Covid-19 Update 7, April 23
Images of mass graves in New York, Ecuador and Brazil have been appearing in the media. According to Reuters, as of April 17 the real number of cases in Brazil was “likely 12 times higher” than what was being reported, mostly among the poor and the poorest. With no outside help, the favelas have organized to defend against the virus. Faced with massive protests against economic hardship and coordinated action by civil society organizations, the government introduced universal basic income to last for 3 months, with an extension likely. Cheques for more than half of the minimum wage are being sent to 59 M recipients, with twice that number benefiting indirectly. All that with a madman as president. What is it in our species that makes some of us chose the very worst to lead us?
While supposedly receiving annual inspections, only 9 of Ontario’s 626 long term care facilities received “resident quality inspections” last year. Until now there have been 125 virus outbreaks among them and 259 deaths, 44.8% of the province’s total. Clearly criminal negligence. On April 8, Ford suspended environmental regulation using the pandemic as an excuse. As always, the Conservatives represent business interests against our common good and, since coming to power have been assaulting human services in the name of “the taxpayer”.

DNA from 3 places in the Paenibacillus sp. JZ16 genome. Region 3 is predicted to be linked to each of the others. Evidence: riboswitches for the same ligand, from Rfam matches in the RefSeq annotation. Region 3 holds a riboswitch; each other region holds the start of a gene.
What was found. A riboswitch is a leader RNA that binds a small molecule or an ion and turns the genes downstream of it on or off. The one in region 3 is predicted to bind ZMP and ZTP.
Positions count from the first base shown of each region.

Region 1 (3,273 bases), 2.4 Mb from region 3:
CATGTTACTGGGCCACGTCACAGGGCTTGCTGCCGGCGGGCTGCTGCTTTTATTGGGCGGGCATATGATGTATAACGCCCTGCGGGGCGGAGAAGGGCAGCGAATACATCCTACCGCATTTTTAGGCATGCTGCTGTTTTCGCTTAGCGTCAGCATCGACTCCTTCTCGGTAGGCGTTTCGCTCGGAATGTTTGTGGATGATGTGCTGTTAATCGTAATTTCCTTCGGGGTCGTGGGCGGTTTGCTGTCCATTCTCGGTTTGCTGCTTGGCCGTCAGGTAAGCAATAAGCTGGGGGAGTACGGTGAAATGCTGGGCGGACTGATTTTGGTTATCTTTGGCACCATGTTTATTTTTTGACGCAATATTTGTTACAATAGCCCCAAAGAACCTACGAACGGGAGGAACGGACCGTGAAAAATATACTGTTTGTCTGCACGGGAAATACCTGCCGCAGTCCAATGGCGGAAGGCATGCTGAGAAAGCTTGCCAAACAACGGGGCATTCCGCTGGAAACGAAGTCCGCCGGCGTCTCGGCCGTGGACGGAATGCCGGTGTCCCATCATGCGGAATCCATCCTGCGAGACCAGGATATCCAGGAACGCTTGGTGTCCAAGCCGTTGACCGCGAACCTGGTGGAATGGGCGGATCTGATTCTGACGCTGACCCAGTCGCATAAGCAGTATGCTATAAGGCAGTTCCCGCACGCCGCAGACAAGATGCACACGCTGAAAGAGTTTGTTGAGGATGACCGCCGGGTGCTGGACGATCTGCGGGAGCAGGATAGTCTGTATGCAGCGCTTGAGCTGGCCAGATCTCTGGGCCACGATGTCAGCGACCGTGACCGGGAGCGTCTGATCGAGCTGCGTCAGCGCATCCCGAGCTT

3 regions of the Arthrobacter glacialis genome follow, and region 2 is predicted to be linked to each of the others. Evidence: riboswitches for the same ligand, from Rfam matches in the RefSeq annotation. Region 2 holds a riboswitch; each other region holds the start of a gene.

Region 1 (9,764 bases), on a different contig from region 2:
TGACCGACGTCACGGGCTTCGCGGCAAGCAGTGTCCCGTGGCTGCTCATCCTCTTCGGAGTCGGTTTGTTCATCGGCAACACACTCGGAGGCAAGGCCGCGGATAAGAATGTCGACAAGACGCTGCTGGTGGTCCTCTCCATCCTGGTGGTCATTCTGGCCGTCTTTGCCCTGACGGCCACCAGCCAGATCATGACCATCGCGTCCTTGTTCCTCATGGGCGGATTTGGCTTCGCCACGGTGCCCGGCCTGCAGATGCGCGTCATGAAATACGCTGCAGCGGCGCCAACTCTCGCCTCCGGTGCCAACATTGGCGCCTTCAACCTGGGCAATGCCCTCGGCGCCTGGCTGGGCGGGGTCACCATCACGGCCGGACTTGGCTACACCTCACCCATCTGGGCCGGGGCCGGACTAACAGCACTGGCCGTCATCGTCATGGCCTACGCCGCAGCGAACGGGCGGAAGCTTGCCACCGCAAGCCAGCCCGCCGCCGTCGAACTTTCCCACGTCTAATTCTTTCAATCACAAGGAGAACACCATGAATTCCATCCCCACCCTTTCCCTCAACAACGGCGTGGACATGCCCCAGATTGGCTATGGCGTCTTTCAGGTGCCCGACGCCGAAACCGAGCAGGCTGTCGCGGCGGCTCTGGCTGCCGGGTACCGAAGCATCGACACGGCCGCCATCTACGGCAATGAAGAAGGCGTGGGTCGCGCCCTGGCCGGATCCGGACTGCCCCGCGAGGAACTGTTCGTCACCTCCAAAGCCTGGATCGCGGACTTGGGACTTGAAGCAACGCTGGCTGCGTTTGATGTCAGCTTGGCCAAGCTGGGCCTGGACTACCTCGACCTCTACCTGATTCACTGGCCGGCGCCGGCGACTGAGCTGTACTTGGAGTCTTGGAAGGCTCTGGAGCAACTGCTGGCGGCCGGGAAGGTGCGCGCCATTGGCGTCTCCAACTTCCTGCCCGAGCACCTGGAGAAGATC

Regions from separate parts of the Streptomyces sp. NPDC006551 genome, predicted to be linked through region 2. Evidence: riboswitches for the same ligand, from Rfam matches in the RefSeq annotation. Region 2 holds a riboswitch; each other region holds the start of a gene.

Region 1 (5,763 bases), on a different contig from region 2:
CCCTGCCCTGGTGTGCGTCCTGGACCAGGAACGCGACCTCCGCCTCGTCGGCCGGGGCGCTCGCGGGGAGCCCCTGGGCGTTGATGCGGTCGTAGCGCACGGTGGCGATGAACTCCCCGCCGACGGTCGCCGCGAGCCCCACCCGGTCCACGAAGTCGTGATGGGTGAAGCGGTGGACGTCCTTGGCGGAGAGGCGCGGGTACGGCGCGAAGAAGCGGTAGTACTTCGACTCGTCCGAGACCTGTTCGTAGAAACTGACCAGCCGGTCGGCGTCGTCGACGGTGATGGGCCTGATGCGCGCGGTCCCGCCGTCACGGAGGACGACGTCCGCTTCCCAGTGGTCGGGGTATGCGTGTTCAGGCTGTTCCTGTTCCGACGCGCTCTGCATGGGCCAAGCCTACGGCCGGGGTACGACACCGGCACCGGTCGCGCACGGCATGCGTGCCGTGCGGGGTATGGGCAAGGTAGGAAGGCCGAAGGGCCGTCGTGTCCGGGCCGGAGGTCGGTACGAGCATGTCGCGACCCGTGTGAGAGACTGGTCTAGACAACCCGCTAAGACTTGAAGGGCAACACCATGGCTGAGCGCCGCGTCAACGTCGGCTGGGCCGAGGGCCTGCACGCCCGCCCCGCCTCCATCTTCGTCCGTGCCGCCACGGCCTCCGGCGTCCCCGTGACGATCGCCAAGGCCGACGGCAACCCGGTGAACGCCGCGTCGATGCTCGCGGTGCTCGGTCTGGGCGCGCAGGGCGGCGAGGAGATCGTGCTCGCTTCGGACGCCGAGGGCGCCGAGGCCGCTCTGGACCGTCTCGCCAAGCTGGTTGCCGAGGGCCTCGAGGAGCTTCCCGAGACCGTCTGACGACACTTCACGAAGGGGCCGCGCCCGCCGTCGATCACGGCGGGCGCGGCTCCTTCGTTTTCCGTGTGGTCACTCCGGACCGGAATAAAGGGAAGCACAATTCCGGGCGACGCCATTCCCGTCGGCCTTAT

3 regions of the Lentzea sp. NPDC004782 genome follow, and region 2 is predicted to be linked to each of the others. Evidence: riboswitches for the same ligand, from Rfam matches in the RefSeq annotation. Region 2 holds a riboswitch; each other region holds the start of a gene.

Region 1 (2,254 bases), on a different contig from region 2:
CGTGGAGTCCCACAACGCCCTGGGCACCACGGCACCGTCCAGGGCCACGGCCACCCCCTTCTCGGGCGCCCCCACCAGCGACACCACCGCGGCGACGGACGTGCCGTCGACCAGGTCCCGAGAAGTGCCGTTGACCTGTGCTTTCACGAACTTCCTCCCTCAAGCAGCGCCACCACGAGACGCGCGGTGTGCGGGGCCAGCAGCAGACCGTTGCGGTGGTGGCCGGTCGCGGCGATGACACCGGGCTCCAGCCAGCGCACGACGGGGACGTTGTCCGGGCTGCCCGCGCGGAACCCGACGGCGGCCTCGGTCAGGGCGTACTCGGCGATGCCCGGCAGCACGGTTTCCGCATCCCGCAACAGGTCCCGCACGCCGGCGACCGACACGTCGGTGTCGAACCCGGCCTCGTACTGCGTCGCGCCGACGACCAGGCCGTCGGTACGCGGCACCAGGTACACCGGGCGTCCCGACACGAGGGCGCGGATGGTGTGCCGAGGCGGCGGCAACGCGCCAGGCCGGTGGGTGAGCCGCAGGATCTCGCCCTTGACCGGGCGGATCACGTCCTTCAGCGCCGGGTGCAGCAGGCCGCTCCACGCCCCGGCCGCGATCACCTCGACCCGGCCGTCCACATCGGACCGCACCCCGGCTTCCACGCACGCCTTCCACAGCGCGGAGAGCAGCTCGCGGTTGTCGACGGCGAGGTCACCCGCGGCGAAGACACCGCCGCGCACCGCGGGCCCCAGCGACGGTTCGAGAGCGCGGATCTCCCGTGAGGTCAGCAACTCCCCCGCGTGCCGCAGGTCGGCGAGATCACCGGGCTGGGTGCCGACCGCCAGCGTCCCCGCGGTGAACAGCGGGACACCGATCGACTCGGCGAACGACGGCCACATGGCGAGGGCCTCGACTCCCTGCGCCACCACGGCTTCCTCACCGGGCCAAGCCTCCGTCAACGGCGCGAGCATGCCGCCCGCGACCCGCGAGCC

In Quebec, those aged 70+ represented 38% of the cases and 90.3% of the deaths. The province has 52.2% of Canada’s cases and 57.4% of deaths.
With the pandemic nearly over, it is a great outcome for Germany especially in comparison to Spain and France. On April 20 shops smaller than 800 square meters have reopened and some schools in Berlin allowed final year students’ exams – sitting far apart and wearing masks.
More testing – 3.4 times more – is a major reason for Germany doing so much better than France. May 11 will be the end of the “strict national lock-down in France, with primary school children (5- 12) returning to school on May 12. Spain has allowed children to go outside to walk and play.
Behind on testing and not well prepared, the UK faces more hard times ahead. Although likely significantly under-reported, the Russian numbers carry grave future consequences.
Canada’s daily new case rate has been coming down very slowly, as is the norm. It is a tough virus and the last part of the curve down to say 1% will take time. In terms of mortality and infection rates, our performance continues to be very good. Consider how much better it would have been had those responsible properly protected our mothers and fathers. Canada’s progress is similar to Germany and California, with the former ahead of us on the curve, the latter somewhat behind.
At a great cost, collectively we have done well so far and have mostly limited the damage. We need to continue doing what we are doing and it will be over sooner rather than later.
AP, Toronto, April 23, 9AM
Andrew Pakula is a long time peace activist and has been a member of Science for Peace from the very beginning. He is a retired social research and management consultant with a background in social psychology.